DEVINE: You know, I think that's something we've seen in Iowa and New Hampshire. It's -- young people were the first to get excited about Bernie's candidacy. But if you look at the exit poll in New Hampshire, you'll see that he won every age group under 65, OK. So we've been pushing -- you know, by not as big a margin as we're winning the younger people, but nevertheless, winning across the board.

So I think the message is resonating all the way up the age spectrum. But I do think -- and we're very excited about the fact that young people are coming into the process because of Bernie Sanders. We think that's the key to victory in November for the Democrats.

KEILAR: It's a really good moment for Bernie Sanders right now as he's neck and neck with Hillary Clinton. I think we know that could change here in the near term going into Nevada and into South Carolina where he may not have the advantage.

Then we move into Super Tuesday. There's a lot of southern contests where I think people think Hillary Clinton may have the advantage. If he does experience some losses there, do you feel that you can push through with momentum beyond Super Tuesday or will you perhaps have lost too much?

DEVINE: I don't think we will have lost too much. Listen, we feel good about Nevada where we are right now. There's a public poll that came out today said the race was tied. We were 30 points behind there just a few months ago. I think people are going to see in South Carolina we closed some ground, too. I think they're going to see in a lot of these early states, places like Colorado and Minnesota, Oklahoma even.

You know, the Clinton campaign went on television in Oklahoma today. We went on television there about a week ago. I have a funny feeling they went on television, because they're concerned about losing Oklahoma. So -- so we feel really good about where we are. We think our message is resonating. It's getting out all across the country.

KEILAR: Why is he saying, though, that if the vote were today in South Carolina, he wouldn't win?

DEVINE: Well, I think we're realistic about where we are on this path. You know, the momentum of New Hampshire is just really beginning to build.

You know, voters have been told for months that this race was over and Hillary Clinton won. They found out in Iowa that was not the case. They saw in New Hampshire that Bernie Sanders' message was very powerful to quite a discriminating group of voters, the people who live in New Hampshire. And I think they're really interested in Bernie Sanders. They're paying a lot of attention to the race right now. And I think we're going to get through to them. Hopefully, we will before election day.

KEILAR: All right, Tad. Stay with me, because we had a big debate last night, a whole lot more to talk about. Hillary Clinton accused Bernie Sanders of being a single-issue candidate. We'll talk about that when we get back.


KEILAR: We are back now with Tad Devine of the Sanders campaign. And Tad, one of the critiques that Hillary Clinton labeled -- or leveled against Bernie Sanders was that he's a single-issue candidate.

DEVINE: Right.

KEILAR: He certainly is having a lot of luck talking about Wall Street, talking about a rigged economy, but what do you make of this critique that he doesn't have the breadth?

DEVINE: Well, she should come to one of his hour-long stump speeches, OK? I mean, this is a guy who talks about such a broad range of issues. What we're going to do to have universal college education in America, how we're going to reform health care so 29 million who don't have health care today can have it, how we're going to deal with climate change, how we're going to rebuild our infrastructure. I mean, he has a broad cross-section of issues that he talks about all the time.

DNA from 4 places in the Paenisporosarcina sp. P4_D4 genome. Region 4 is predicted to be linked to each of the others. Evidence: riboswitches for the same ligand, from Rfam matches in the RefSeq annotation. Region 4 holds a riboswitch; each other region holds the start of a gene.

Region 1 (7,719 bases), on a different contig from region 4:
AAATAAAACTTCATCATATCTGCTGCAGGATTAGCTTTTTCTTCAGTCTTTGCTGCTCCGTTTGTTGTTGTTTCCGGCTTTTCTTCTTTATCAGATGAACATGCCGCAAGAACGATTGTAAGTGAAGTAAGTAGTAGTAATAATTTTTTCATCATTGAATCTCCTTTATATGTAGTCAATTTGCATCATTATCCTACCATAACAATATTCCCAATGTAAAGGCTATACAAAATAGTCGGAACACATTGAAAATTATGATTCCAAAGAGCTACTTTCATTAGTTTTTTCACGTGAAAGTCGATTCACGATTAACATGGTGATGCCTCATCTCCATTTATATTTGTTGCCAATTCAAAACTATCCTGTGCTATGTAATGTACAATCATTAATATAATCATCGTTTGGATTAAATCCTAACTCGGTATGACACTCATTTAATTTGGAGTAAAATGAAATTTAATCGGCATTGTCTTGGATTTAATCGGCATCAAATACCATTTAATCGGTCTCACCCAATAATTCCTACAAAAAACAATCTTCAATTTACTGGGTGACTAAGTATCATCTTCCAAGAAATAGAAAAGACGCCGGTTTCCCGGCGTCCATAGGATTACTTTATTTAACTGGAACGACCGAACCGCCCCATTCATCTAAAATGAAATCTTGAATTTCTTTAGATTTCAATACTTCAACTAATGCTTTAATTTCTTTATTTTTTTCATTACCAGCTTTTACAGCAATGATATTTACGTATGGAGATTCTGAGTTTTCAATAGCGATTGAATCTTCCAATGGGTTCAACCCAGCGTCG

Now, it's true. It's all within a very powerful frame that we can't fix these problems, these economic problems, particularly the problem of income inequality, unless we do something about a corrupt system of campaign finance. He talks about that a lot.

But his breadth of issues that he talks about in this campaign are very comprehensive, and he usually goes on for an hour or so when he talks to people.

KEILAR: When he is talking about foreign policy, obviously Secretary Clinton has a lot of experience here, but he sees her vulnerability as what he describes as her judgment. He brings up her Iraq War vote, for instance. He voted against it.

But he's also characterizing himself as someone who is on the forefront of being against this war. And we actually did a fact check on this at CNN. Was he at the forefront of the opposition.

Our fact checkers found we can't find much evidence of that, at least to the point of other congressional opposition leaders on the issues, such as Russ Feingold, who gave several speeches against the war and introduced legislation to cut off its funding. What do you say to that? Was he a leader on the forefront of this?

DEVINE: Yes, he was. He spoke out repeatedly. He spoke out in a number of different places and occasions. His speech that he delivered on the floor of the United States House of Representatives is available for anyone to see at

In that speech he describes exactly what happened. That if we went into Iraq, we would -- it would cause instability, and the region would be left in turmoil. That's precisely what happened. So yes, Bernie Sanders helped lead the opposition against the war in Iraq.

KEILAR: And he had some votes, obviously, from 2006 on, four funding bills after 2006 for the Iraq war.

DEVINE: Well, yes. We have servicemen and women in Iraq and he supported them and fought very hard as the chairman of the veterans committee to the opposition against the war in Iraq.

And he had four funding bills after 2006 for the Iraq war.

DEVINE: Well, yes. We have servicemen and women in Iraq, and he supported them. And he fought very hard as the chairman of the veterans committee to deal with the issues of health care and taking care of our veterans. So yes, Bernie Sanders has supported our veterans, but he opposed the war in Iraq, and he did so in a very public way.